Onion for R50/kg? Prices of veggies may double soon
It might have provided a soothing touch to Delhiites from the scorching heat, but the monsoon -- which hit the Capital 13 days early on Sunday -- may push up the prices of various vegetables by 125%. Shaswati Das reports.india Updated: Jun 18, 2013 01:26 IST
It might have provided a soothing touch to Delhiites from the scorching heat, but the monsoon -- which hit the Capital 13 days early on Sunday -- may push up the prices of various vegetables by 125%.
The prices of cauliflower and ladyfinger have already reported a steep hike in prices over the past one week. Wholesalers as well as retailers confirmed that the prices of other vegetables would rise by 125% in the coming few weeks.
"Because of the rain, the produce has been destroyed. Vegetables that were being sold in the wholesale market for R10 per kg will now be sold at double the price. Onions, especially, will soon be sold for R45-50 per kg," said Anil Malhotra, member of the Agricultural Produce Marketing Committee (APMC).
Wholesalers claimed that the harvest in Maharashtra and the NCR region has been severely damaged due to heavy rain and getting a fresh round of harvest from other places will push up the prices significantly.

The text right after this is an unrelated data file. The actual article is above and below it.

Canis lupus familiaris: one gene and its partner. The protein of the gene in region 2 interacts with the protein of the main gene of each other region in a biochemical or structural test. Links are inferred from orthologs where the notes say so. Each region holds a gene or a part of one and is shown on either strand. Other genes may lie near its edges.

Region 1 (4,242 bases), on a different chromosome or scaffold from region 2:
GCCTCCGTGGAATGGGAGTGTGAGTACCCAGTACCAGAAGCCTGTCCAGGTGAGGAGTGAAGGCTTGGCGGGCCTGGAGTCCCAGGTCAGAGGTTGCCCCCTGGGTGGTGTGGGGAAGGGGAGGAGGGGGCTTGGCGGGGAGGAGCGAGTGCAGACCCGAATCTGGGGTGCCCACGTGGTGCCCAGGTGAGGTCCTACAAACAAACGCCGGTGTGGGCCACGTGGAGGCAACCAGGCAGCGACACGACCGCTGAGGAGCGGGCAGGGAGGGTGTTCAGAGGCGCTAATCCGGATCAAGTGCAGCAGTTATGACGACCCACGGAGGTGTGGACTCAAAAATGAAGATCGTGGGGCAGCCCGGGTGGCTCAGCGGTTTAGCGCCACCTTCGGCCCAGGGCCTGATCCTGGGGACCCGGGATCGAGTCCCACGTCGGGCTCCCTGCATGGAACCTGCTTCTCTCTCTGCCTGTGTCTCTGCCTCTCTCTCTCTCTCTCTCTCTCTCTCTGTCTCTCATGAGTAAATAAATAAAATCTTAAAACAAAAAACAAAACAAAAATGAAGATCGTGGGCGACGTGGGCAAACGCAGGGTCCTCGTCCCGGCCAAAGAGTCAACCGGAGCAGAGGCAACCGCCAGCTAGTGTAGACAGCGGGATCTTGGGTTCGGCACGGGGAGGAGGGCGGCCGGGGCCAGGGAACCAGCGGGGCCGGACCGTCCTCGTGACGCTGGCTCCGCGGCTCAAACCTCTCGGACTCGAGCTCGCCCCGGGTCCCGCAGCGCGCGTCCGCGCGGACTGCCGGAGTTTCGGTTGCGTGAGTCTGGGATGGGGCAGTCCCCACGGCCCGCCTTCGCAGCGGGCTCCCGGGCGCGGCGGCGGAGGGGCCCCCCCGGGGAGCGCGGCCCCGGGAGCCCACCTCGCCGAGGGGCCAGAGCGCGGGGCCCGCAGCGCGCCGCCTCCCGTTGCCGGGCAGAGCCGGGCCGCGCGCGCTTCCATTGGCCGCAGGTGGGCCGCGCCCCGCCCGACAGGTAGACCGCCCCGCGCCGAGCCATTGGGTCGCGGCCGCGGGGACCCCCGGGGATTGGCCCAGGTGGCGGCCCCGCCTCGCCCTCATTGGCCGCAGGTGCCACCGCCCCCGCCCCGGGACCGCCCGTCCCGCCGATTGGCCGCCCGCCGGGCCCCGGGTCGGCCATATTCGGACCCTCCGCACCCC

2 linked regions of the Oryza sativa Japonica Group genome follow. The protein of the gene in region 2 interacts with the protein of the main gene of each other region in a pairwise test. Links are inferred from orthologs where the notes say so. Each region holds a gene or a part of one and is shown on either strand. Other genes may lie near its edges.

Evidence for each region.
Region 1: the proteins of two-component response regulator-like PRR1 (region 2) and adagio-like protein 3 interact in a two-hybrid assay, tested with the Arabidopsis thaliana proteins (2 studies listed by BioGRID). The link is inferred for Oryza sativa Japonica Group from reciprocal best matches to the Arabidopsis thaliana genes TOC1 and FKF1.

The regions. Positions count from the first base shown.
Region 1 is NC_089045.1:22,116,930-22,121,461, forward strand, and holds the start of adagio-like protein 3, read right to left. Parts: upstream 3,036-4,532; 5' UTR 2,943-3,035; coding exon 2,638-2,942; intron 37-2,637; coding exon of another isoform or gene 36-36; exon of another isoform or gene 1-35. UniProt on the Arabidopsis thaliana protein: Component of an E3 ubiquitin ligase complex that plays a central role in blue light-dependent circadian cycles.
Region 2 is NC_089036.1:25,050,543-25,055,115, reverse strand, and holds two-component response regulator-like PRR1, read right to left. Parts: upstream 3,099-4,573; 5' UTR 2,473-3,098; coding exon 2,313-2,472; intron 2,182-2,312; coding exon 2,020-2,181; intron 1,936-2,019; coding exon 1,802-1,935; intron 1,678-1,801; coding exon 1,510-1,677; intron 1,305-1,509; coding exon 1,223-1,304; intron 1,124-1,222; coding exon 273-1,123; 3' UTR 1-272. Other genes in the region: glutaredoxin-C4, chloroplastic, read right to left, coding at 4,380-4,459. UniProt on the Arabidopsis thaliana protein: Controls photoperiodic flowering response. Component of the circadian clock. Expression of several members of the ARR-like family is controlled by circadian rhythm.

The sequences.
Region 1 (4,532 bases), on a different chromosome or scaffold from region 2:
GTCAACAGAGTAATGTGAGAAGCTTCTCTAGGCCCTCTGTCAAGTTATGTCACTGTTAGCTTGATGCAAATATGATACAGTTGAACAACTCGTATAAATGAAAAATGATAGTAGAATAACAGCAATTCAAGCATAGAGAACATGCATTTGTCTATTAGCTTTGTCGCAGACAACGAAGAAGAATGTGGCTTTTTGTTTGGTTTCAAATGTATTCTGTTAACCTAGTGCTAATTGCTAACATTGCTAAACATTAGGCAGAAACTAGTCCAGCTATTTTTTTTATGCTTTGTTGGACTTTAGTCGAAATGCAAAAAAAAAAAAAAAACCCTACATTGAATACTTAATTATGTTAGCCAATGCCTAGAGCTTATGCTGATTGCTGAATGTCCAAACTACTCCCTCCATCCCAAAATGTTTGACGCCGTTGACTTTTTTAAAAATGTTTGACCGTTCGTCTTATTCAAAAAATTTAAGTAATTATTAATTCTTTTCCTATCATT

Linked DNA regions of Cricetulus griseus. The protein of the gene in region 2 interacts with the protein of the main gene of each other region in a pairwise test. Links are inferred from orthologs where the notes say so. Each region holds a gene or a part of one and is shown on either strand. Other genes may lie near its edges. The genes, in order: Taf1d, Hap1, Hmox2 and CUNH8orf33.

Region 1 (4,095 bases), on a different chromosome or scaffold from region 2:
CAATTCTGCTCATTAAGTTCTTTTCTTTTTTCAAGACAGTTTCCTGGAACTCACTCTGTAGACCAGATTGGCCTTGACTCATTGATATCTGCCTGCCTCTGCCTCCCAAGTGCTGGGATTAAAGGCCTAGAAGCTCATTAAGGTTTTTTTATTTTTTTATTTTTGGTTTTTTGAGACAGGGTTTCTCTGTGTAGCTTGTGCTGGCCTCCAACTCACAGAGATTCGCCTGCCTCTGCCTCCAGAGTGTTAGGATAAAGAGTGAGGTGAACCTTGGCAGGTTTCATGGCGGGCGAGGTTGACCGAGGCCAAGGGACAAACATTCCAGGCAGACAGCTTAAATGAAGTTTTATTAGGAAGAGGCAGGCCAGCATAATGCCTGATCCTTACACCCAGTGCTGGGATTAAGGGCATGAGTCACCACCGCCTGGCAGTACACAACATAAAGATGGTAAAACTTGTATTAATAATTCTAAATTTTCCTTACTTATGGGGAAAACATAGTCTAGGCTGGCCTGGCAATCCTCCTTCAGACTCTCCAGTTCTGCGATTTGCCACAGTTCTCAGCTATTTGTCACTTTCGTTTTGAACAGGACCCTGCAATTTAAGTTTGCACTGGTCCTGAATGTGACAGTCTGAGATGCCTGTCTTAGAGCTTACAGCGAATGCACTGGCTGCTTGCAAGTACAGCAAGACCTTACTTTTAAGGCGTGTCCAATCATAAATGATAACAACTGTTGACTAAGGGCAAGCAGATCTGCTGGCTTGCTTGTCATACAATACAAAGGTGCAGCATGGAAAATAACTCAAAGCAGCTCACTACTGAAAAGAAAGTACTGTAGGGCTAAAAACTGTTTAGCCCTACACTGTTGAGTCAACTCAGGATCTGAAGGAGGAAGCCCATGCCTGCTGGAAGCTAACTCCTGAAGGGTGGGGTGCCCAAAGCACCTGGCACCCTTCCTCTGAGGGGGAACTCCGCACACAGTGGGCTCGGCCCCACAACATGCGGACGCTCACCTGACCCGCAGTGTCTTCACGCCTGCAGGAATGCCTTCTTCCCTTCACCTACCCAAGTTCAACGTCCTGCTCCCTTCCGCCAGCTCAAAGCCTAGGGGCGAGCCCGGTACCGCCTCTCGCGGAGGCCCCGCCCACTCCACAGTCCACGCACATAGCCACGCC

"Onions that are coming to the market are wet and some have been spoiled already. So, we will now have to procure them Kolkata and Gujarat, which will hike the procurement costs," he added.
For retailers too, the jump in prices in the wholesale market has spelt a corresponding rise in cost.
"By next week, there will be a significant rise in the prices of several vegetables such as onions, brinjal and cauliflower. The wholesale prices are going up because of which retail prices too are skyrocketing," said a retailer at a Safal outlet.
Already under pressure from expensive vegetables, the impending hike will only enlarge the hole in the pocket of consumers.
"Retailers and street vendors are free to charge whatever they want. Every year and every season, it is the same old story. If there had been some counterbalancing mechanism in place to check the prices of vegetables then it would not put such a burden on our finances. Now, if we have to start paying the double of what we are already paying, then the high food budget will affect our whole financial planning," said Arti Sharma, a resident of Saket.